In my previous two posts, I wrote about how to construct the clothesline and some of the operations the children performed using the clothesline, clothespins, and washing the babies. Here let me write about a couple of operations that have nothing to do with washing the babies or washing and hanging the clothes. Rather, let me write about a couple of purely sensory operations the children found to their liking this year.

First, there is rolling the soap around in your hands.  It is slippery and it makes suds; a simple pleasure that is often overlooked. Why does this child choose to roll the soap in his hand until it either slips out or makes the suds?

I appreciate when the children start to think outside the table.  Not only has the child pictured below decided that there was more to wash than the clothes and the babies, but he expands his washing of the table to the legs outside the table.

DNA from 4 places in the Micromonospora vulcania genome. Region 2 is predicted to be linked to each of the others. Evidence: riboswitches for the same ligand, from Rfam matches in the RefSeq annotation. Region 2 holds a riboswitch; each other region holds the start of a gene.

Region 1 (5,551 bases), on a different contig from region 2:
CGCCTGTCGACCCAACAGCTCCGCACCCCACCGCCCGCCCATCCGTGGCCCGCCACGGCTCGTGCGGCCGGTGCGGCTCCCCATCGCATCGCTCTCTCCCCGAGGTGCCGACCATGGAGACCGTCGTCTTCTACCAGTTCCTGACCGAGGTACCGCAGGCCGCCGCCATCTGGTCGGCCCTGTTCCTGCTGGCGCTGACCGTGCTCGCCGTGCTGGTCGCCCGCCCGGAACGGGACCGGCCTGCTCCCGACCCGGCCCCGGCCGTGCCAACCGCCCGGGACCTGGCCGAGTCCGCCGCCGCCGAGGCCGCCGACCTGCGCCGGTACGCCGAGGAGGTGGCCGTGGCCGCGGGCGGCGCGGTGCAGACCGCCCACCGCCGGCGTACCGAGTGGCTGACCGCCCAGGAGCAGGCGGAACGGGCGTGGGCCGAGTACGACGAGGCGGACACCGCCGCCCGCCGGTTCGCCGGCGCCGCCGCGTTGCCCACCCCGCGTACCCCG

The child starts out washing the little pedestal in one corner of the table (left) and then moves down to the legs of the table (right).  What motivates this child to wash the table and its legs?

This last video may be considered washing the blanket, but after watching it several times, I think it is something different.  The child seems to be exploring what happens with a wet blanket in the water.  How does it feel to pat the blanket in the water?  Watch.

Patting the blanket from Thomas Bedard on Vimeo.

Why and how did this child reach the point at which he decided to gently pat the blanket as it floated in the water?  (On a trip to a beach, do you remember the feeling of a wet blanket in the water?  Is that what this child is experiencing?)